There is little to fear if China’s yuan depreciation is properly managed
- The People’s Bank of China is right to try to manage the pace of the currency’s drop – but not reverse its direction – to prevent shocks to the system
Like most other currencies, the yuan recently has had to contend with the rising US dollar. So, measured against the greenback, its depreciation may seem large.
But this in itself, contrary to some foreign commentaries, is not all that concerning. When compared to a basket of other major currencies, it has barely changed.
China’s central bankers are concerned more with the pace and magnitude of changes in the value of the yuan, rather than its moves up or down as a temporary trend. In Beijing nowadays, and especially before the Communist Party’s all-important 20th national congress next month, stability is key, and that applies to the yuan as much as anything else in China.
In this regard, the People’s Bank of China still has plenty of ammunition to manage a steady depreciation if necessary.
To be sure, August’s foreign reserves came in at a lower-than-expected US$3.0549 trillion, down by 1.6 per cent, or US$49.2 billion from a month earlier. The drop was mostly due to declines in asset prices because of the US dollar’s sharp gains.
The yuan has weakened by 3.3 per cent against the dollar in the past three months, and by 9.5 per cent so far this year. But against an index of 24 other exchange rates, it is where it was during the same period.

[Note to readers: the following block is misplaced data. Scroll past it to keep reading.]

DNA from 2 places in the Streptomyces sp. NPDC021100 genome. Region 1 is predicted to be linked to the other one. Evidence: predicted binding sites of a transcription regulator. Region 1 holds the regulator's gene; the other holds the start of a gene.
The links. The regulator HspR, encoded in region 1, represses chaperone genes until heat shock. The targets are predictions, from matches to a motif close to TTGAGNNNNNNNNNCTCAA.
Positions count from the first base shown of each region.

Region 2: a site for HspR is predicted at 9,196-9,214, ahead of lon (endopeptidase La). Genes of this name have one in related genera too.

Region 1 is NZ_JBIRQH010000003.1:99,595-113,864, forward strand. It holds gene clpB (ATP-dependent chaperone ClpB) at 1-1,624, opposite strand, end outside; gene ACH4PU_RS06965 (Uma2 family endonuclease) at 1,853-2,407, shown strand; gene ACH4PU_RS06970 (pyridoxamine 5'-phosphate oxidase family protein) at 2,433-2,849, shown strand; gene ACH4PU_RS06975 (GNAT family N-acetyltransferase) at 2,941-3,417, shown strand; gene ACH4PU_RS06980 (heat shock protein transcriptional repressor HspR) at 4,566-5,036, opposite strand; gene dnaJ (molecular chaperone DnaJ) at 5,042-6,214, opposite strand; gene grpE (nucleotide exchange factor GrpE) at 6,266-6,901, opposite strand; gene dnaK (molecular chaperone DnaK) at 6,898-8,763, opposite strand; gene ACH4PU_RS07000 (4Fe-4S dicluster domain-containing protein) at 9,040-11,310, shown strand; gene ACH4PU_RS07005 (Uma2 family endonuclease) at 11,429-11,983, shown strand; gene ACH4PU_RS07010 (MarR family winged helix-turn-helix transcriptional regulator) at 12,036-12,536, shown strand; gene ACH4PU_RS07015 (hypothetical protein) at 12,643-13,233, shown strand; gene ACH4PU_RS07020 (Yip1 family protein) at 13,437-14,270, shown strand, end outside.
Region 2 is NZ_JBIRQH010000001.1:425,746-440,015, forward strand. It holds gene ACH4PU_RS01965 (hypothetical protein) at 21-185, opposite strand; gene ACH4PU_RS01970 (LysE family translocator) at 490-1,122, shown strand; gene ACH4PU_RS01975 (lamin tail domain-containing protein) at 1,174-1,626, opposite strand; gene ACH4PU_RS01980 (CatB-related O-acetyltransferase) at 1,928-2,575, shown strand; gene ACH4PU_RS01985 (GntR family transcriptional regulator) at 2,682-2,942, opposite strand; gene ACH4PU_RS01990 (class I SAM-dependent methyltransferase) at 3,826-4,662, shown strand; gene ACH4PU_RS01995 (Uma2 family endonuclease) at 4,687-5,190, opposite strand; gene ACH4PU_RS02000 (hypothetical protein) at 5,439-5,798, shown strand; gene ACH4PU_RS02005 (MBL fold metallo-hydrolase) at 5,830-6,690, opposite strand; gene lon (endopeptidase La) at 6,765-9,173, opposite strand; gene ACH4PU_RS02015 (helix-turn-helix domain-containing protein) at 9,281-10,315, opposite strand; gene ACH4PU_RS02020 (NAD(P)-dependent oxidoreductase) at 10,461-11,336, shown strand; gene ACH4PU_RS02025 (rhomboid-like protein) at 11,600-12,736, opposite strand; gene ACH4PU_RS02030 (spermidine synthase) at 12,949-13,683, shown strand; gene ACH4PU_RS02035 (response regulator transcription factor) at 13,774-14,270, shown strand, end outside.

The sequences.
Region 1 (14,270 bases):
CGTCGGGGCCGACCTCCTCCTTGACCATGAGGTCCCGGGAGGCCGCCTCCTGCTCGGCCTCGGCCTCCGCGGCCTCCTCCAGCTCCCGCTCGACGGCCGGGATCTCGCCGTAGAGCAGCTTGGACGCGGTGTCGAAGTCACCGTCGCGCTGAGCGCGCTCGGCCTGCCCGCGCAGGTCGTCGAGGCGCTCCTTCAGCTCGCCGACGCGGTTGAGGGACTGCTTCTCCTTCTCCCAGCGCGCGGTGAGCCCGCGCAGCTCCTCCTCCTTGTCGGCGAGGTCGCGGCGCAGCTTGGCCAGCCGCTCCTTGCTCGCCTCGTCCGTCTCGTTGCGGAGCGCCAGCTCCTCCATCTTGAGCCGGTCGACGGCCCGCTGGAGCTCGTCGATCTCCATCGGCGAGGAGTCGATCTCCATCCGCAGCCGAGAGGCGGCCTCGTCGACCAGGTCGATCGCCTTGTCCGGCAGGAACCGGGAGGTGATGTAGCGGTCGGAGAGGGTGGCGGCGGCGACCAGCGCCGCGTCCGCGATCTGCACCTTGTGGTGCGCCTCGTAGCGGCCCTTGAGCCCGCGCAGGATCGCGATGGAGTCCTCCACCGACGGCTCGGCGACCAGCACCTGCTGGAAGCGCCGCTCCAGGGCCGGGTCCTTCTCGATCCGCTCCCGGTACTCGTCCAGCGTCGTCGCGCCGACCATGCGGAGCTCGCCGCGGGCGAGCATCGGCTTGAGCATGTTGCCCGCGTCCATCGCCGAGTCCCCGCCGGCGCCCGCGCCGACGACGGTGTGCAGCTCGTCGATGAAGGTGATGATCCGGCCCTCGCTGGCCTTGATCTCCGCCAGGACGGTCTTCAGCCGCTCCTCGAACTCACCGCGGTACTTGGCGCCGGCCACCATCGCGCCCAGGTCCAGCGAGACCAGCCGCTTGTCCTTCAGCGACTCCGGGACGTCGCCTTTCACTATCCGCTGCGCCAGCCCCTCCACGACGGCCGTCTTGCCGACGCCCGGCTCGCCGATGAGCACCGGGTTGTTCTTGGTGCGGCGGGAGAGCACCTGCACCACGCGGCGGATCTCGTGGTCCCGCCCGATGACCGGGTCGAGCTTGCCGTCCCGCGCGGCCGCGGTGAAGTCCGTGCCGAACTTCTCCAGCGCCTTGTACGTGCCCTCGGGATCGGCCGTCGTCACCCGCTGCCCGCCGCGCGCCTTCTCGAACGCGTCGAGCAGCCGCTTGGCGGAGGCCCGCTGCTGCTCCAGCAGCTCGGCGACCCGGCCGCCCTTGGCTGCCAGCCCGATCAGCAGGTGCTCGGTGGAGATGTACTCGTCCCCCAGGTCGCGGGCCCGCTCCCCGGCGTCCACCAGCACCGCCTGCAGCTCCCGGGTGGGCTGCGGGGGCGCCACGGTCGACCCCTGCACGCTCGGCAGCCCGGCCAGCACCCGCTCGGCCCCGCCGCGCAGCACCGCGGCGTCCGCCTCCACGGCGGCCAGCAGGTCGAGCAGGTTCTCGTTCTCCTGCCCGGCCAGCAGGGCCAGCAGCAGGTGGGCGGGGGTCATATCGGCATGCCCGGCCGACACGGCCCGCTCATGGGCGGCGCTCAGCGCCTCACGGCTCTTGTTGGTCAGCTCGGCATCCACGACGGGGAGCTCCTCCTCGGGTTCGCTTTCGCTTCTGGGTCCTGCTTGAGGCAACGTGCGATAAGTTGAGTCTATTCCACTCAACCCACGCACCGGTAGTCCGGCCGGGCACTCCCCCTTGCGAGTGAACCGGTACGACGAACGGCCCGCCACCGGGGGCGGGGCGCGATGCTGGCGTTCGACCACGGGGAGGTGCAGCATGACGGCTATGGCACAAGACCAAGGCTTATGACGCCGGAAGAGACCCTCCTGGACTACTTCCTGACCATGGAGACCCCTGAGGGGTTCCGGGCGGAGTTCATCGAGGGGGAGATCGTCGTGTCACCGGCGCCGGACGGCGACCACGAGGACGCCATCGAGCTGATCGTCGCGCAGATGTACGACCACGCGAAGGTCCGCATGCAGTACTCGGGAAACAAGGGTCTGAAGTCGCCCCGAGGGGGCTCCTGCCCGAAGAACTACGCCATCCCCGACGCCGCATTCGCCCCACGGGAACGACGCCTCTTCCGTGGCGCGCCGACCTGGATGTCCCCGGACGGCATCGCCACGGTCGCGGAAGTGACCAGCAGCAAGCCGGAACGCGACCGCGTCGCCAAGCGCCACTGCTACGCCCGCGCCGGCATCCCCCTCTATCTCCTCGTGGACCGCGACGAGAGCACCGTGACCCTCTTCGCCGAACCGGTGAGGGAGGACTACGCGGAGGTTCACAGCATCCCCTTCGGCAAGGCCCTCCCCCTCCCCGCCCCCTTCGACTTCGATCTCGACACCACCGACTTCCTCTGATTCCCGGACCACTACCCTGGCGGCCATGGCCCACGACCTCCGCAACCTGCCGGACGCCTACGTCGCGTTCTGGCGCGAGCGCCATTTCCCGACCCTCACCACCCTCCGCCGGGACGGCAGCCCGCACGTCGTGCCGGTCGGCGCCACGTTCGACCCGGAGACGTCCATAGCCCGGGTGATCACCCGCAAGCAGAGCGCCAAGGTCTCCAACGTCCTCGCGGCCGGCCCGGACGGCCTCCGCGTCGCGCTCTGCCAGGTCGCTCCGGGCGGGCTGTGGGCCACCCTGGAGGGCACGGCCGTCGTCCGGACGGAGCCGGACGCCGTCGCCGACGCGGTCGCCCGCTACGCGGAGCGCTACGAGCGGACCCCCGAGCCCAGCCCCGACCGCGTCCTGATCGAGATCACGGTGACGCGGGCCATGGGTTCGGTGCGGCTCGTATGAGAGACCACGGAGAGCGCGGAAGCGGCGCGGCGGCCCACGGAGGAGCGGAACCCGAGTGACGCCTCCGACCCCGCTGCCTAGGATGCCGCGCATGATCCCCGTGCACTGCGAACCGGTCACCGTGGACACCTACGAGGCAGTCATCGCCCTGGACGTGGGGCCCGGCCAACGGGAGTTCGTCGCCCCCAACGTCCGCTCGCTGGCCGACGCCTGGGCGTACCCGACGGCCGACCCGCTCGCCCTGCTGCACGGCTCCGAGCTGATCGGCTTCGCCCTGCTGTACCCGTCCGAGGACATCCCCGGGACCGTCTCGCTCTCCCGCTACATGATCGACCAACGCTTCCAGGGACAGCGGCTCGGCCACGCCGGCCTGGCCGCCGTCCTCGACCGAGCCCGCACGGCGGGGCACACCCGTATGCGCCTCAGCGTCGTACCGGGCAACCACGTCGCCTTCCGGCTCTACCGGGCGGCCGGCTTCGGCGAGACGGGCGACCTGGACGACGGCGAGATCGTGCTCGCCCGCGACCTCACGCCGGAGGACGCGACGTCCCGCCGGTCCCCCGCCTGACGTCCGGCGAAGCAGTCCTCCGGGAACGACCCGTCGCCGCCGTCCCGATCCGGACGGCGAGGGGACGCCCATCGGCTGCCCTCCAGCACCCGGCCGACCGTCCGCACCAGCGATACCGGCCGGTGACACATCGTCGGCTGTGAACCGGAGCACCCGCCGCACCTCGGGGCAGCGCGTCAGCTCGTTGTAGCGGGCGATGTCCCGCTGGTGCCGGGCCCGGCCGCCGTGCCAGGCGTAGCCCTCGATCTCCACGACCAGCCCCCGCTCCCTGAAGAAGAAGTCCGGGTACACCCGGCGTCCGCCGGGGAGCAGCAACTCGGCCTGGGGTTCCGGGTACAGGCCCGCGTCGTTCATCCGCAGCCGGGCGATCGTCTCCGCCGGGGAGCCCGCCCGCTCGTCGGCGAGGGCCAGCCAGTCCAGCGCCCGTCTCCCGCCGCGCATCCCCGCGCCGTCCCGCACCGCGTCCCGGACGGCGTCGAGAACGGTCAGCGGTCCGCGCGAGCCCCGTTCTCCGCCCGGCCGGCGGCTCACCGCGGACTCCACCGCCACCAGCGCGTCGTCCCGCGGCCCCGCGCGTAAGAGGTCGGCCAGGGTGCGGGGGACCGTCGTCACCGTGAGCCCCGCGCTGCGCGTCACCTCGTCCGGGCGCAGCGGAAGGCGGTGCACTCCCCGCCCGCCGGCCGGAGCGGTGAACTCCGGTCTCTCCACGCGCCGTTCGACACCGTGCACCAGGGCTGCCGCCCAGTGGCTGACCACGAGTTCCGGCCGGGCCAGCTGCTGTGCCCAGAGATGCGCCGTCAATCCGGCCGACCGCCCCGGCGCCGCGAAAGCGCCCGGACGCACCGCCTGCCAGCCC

Wisely, the Chinese central bank does not aim to reverse the depreciation, only manage it.
For a long time, 7 yuan to the dollar had been seen as the key psychological level. But there clearly has been a currency regime change.
After years of ultra-loose monetary policy, the message from the US Federal Reserve is now consistently hawkish in the face of high US inflation. Despite or because of such a hawkish Fed, China’s central bank shouldn’t be too worried about a breach to that “7 to 1” psychological level.
The depreciation has inevitably accelerated capital outflows, but that may be offset somewhat by benefiting exports. To slow depreciation, the central bank is allowing lenders to reduce their amount of foreign currency deposits.
At the same time, it is cutting rates moderately. It is a difficult but necessary balancing act.
Overall, growth has been tepid because of slowing economic activity in China’s manufacturing heartland. Partial lockdowns in Shenzhen, and power shortages in Sichuan and the Yangtze River Delta have had a tremendously negative impact.
China’s August trade surplus with the US shrank significantly by 11.4 per cent to US$36.77 billion, from July’s US$41.5 billion. The smaller surplus and pressure on the yuan may help dial down trade tensions.
Like everywhere else, the Chinese banking and financial markets hate sudden moves. The central bank is right to try to manage the pace of the yuan’s drop – but not reverse its direction – to prevent shocks to the system.